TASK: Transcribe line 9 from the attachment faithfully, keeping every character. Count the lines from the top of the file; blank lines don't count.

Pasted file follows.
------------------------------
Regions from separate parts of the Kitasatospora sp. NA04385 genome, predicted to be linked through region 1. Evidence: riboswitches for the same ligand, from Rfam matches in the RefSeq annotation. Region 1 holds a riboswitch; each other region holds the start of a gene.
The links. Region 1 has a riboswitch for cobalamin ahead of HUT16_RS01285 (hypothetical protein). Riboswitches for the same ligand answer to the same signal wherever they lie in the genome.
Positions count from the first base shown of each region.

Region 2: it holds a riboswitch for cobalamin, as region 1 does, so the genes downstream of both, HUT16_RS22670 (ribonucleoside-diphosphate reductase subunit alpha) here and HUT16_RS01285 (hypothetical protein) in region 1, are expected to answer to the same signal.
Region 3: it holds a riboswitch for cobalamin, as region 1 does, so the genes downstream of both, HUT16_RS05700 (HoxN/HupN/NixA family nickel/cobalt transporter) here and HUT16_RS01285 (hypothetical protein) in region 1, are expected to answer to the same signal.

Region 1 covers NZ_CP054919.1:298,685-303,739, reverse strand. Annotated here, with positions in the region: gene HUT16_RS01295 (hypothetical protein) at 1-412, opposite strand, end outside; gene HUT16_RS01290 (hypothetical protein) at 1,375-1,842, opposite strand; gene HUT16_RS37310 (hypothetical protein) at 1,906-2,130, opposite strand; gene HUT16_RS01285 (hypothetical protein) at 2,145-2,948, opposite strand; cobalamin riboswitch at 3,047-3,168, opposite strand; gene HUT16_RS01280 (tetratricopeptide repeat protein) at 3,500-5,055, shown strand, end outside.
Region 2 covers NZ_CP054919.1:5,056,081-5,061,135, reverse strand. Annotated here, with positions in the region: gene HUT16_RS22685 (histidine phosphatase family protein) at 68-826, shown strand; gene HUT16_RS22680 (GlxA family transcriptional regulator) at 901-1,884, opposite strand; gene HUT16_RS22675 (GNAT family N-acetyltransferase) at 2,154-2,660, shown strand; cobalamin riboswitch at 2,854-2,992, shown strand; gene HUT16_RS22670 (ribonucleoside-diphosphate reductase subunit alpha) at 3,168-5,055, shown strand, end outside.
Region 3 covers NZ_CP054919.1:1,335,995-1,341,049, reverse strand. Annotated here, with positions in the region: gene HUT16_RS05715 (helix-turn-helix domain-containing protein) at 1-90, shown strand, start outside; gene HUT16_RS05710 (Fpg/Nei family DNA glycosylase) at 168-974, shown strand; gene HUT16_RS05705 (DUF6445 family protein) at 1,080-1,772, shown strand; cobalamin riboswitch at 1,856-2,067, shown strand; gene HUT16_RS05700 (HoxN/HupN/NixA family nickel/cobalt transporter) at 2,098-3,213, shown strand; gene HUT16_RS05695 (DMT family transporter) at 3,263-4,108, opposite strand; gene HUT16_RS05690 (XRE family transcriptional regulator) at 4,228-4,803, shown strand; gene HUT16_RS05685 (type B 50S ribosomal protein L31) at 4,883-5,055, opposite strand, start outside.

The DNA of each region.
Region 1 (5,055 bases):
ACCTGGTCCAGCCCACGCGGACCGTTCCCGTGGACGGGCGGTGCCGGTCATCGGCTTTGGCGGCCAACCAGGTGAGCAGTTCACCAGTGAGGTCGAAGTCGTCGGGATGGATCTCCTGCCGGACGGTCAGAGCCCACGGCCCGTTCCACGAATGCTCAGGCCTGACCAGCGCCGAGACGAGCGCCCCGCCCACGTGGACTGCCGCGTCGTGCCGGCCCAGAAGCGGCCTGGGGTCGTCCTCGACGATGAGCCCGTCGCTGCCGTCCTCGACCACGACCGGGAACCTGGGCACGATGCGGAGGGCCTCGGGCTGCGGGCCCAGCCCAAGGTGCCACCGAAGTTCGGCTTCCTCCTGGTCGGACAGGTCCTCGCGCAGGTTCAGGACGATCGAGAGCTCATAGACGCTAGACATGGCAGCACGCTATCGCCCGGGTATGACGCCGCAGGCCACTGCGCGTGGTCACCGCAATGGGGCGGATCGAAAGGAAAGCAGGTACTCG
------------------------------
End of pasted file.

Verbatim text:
The DNA of each region.